Halloween health & safety tips

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October 28th, 2020



Because of COVID-19, there are a few extra tricks you need to keep in mind to stay safe and healthy this Halloween. Remember that even the spookiest of masks may not meet requirements for preventing the spread of germs. It is important to take extra precautions as we celebrate this year.

Here are some recommendations from the Centers for Disease Control & Prevention (CDC) on trick-or-treating in 2020:

  1. Bring hand sanitizer and use it often.
  2. Everyone in your trick-or-treating party should wear a mask that covers their mouth, nose and chin. Children 2 years old and under and children with special needs are an exception.
  3. Limit groups to three or four children preferably from the same household or “bubble.”
  4. Avoid touching your face, mouth, nose and eyes.
  5. Encourage children to only touch the candy or goodie bag that they take.
  6. Wait until kids get home to inspect or eat candy.
  7. Use hand sanitizer before opening goodie bags or candy. If you are worried, let all of the candy sit for two to three days to eliminate any lingering risk.
  8. Make sure to brush and floss teeth before bedtime!

For those handing out candy:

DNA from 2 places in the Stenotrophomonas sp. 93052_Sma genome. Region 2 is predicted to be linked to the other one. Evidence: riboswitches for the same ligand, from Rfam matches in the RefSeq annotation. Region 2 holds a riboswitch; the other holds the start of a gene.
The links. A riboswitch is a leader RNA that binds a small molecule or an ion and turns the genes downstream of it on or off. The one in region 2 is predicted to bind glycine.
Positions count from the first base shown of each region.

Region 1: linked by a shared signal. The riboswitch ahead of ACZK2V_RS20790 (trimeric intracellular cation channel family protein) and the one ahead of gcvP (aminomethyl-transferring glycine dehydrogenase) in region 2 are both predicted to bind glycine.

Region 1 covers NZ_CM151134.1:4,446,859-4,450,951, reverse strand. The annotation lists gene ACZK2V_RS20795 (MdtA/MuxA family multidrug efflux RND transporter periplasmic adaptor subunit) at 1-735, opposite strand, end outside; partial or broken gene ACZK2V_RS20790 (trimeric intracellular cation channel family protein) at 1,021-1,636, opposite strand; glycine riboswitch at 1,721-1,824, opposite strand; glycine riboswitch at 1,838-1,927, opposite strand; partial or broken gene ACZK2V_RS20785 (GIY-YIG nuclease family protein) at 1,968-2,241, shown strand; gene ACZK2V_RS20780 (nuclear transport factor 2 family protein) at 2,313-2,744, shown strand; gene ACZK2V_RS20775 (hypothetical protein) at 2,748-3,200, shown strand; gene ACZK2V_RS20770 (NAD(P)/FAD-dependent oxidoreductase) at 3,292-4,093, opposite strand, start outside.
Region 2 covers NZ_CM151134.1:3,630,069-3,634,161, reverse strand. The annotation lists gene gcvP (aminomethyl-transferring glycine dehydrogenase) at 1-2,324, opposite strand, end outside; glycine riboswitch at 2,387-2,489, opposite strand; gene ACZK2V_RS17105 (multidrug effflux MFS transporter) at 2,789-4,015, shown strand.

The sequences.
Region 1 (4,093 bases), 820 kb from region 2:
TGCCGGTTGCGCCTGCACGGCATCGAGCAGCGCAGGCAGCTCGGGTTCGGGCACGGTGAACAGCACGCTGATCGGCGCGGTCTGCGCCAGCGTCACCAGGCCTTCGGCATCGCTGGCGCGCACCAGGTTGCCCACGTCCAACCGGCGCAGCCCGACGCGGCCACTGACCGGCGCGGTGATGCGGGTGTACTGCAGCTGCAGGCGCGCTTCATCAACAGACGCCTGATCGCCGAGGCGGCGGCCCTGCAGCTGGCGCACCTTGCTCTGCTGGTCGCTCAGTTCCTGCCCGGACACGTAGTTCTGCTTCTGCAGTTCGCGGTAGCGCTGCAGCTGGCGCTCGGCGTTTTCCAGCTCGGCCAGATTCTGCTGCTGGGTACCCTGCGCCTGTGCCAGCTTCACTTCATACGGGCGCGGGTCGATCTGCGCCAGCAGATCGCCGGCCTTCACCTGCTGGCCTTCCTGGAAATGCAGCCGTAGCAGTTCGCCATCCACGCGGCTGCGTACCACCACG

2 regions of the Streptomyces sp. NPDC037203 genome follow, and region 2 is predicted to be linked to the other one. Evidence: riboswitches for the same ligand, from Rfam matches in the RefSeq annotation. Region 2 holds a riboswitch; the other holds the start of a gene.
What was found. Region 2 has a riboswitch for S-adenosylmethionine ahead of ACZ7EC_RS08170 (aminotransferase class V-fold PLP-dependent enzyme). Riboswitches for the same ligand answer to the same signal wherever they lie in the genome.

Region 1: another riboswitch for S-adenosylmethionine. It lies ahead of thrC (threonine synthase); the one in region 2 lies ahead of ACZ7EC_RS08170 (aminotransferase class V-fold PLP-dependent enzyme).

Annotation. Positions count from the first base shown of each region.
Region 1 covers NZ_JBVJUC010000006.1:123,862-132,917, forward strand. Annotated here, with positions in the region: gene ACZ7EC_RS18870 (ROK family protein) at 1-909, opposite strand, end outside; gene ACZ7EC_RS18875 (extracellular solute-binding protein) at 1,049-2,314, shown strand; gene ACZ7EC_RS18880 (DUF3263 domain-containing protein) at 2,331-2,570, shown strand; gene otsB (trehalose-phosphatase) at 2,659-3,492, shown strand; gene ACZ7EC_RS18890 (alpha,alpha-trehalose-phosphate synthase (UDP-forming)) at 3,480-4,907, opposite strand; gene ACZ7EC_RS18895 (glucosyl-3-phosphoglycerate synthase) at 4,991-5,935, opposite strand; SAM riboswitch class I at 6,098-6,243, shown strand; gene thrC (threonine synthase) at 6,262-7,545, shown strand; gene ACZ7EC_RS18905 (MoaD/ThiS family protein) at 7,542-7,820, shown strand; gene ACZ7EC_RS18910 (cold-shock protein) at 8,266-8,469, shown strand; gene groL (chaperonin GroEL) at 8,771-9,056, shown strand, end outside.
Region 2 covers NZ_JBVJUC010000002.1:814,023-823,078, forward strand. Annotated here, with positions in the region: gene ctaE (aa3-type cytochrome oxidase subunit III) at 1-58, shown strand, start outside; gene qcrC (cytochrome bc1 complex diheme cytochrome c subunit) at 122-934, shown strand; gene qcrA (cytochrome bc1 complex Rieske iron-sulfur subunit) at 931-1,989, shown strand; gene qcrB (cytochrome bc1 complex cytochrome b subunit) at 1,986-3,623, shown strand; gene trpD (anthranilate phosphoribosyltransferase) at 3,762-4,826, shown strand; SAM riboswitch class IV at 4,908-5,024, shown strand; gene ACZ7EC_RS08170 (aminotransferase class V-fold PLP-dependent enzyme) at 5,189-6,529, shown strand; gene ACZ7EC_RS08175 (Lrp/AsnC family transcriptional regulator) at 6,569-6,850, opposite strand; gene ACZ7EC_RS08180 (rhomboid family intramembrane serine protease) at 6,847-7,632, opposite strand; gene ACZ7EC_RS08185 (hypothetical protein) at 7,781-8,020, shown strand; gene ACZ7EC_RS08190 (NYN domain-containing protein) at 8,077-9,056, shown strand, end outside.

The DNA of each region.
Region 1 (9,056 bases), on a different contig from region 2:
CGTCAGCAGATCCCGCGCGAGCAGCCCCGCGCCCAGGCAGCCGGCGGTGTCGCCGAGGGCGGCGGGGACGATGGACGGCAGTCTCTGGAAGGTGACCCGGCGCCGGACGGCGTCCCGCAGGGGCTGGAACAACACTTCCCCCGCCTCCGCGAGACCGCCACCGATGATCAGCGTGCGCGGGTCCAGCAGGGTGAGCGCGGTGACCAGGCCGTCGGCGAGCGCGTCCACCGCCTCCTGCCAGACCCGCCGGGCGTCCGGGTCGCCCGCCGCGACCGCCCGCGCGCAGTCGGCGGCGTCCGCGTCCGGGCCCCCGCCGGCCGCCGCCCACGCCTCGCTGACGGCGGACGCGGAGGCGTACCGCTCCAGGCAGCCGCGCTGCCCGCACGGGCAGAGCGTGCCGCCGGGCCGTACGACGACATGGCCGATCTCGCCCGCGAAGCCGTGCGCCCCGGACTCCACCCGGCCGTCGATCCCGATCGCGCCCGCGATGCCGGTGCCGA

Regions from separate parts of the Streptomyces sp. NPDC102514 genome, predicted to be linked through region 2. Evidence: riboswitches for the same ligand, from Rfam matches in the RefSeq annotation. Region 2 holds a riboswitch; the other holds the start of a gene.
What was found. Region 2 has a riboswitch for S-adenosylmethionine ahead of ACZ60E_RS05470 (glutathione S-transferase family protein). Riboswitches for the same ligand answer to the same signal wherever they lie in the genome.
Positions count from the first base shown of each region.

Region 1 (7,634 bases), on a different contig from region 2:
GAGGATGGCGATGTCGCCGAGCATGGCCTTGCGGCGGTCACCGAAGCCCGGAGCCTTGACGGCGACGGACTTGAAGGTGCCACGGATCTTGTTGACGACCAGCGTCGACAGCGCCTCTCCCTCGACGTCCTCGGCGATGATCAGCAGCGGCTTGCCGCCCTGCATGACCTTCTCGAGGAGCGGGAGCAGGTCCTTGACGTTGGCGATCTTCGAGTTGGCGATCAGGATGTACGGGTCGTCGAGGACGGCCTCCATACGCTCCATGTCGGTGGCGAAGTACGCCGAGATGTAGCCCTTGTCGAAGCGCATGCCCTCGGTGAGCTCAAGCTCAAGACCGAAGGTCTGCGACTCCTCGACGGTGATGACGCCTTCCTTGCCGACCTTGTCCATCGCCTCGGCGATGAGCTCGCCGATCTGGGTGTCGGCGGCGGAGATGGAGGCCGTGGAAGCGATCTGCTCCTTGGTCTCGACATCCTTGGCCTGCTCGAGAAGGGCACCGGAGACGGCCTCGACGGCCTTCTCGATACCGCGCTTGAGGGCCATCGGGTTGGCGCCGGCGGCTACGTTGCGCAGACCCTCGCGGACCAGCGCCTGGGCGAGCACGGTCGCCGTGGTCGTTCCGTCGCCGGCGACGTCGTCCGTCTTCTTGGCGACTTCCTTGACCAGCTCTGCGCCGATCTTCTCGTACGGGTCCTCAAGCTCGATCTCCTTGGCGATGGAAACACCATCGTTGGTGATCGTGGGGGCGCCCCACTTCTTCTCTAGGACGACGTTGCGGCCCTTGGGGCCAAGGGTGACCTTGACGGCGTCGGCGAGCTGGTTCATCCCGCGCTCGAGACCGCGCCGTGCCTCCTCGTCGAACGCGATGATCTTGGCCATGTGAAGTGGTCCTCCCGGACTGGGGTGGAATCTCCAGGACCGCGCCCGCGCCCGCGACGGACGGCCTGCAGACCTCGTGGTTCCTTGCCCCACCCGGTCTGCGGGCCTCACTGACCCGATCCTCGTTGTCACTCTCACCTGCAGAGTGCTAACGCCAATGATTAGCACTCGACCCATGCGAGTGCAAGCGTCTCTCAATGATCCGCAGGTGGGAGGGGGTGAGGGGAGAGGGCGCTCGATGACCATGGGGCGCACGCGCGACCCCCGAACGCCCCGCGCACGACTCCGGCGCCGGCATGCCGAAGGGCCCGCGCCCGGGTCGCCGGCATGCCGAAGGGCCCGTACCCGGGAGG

1. Avoid having kids come to the door to try to maintain a 6-foot distance.
  2. Set up an outdoor station where trick-or treaters can help themselves.
  3. Consider a pre-packaged bag that they can grab as opposed to rooting around and touching multiple pieces of candy.
  4. Decorate your yard to show your Halloween spirit.

If you are uncomfortable trick or treating and/or handing out candy, try one of these fun activities instead:

  1. Start new Halloween traditions such as virtual costume parades with friends or family.
  2. Celebrate the season with cooking, pumpkin-carving and outdoor activities like jumping into a pile of leaves.
  3. Go to a pumpkin patch or corn maze, but avoid large groups and maintain social distancing.
  4. Consider an in-home scavenger hunt where your children can find candy.
  5. Consider a family game or movie night in costume.

View the CDC’s full recommendation here.

For more expert advice on the topic of kids and Halloween, you can check out the American Academy of Pediatrics here.



This information in this post is for general educational purposes only and does not warrant or represent any information as related to health as specifically appropriate for you. It is not intended to be medical advice or replace the relationship that you have with your health care providers. You should always seek medical advice on any diagnosis or treatment from a qualified health care provider. The information is provided “as is” without any representations or warranties, express or implied.